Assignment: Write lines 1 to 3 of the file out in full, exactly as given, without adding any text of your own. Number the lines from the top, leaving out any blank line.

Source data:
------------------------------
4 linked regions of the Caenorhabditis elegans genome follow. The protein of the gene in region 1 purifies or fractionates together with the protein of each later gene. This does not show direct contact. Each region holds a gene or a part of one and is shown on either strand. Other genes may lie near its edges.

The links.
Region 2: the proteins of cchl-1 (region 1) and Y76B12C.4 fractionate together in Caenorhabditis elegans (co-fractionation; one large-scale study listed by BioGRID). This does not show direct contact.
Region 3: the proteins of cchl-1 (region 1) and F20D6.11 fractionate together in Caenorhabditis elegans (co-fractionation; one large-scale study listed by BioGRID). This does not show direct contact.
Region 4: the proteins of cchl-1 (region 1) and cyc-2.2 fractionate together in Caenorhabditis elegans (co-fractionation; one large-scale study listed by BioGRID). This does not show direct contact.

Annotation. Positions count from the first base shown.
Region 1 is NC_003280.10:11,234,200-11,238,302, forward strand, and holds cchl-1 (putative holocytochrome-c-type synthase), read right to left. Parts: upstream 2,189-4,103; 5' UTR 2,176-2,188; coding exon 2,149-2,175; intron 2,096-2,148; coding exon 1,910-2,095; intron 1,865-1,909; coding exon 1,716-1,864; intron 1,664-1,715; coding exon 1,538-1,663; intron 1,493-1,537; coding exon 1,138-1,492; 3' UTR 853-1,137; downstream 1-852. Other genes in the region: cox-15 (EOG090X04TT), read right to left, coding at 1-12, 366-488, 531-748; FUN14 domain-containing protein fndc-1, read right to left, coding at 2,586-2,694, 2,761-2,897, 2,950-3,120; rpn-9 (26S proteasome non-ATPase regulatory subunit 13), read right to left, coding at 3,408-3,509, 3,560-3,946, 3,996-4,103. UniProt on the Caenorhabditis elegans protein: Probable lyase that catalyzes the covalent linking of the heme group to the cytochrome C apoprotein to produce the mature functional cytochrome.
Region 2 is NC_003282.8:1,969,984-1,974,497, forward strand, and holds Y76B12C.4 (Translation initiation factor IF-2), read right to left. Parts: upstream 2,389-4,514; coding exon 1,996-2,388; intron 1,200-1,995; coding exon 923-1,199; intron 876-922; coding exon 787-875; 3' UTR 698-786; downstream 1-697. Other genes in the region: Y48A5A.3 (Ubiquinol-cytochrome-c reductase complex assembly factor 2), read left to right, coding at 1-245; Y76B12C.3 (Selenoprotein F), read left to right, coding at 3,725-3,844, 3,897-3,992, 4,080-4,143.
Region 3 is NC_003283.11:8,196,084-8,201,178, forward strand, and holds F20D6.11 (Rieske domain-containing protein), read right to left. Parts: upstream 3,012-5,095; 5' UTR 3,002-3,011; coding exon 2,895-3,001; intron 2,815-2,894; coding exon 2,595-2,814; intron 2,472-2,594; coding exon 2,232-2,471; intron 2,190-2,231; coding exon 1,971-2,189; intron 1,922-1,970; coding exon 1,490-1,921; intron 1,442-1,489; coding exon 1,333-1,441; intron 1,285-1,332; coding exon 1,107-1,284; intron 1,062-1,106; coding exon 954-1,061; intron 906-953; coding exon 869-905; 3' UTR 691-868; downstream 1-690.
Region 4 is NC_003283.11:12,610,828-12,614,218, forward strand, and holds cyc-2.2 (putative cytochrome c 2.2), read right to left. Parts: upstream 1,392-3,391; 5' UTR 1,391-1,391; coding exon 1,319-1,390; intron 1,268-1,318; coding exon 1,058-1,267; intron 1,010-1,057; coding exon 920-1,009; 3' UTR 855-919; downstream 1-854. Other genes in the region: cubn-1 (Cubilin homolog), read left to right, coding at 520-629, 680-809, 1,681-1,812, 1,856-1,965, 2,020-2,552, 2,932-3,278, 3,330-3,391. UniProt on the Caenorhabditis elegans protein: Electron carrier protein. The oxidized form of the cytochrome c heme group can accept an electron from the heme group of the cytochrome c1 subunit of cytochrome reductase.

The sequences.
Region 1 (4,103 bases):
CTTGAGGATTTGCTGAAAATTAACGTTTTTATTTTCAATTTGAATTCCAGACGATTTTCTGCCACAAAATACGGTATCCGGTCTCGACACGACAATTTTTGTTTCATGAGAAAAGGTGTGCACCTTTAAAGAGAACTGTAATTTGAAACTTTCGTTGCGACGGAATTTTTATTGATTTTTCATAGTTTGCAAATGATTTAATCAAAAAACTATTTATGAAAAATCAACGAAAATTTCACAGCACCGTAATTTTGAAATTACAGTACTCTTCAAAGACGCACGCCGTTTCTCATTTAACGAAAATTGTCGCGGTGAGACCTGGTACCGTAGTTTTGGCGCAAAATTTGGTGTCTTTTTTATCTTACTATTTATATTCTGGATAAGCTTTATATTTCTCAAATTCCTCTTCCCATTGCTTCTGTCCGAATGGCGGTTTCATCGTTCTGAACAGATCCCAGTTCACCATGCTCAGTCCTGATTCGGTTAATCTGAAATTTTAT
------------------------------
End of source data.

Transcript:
4 linked regions of the Caenorhabditis elegans genome follow. The protein of the gene in region 1 purifies or fractionates together with the protein of each later gene. This does not show direct contact. Each region holds a gene or a part of one and is shown on either strand. Other genes may lie near its edges.

The links.
Region 2: the proteins of cchl-1 (region 1) and Y76B12C.4 fractionate together in Caenorhabditis elegans (co-fractionation; one large-scale study listed by BioGRID). This does not show direct contact.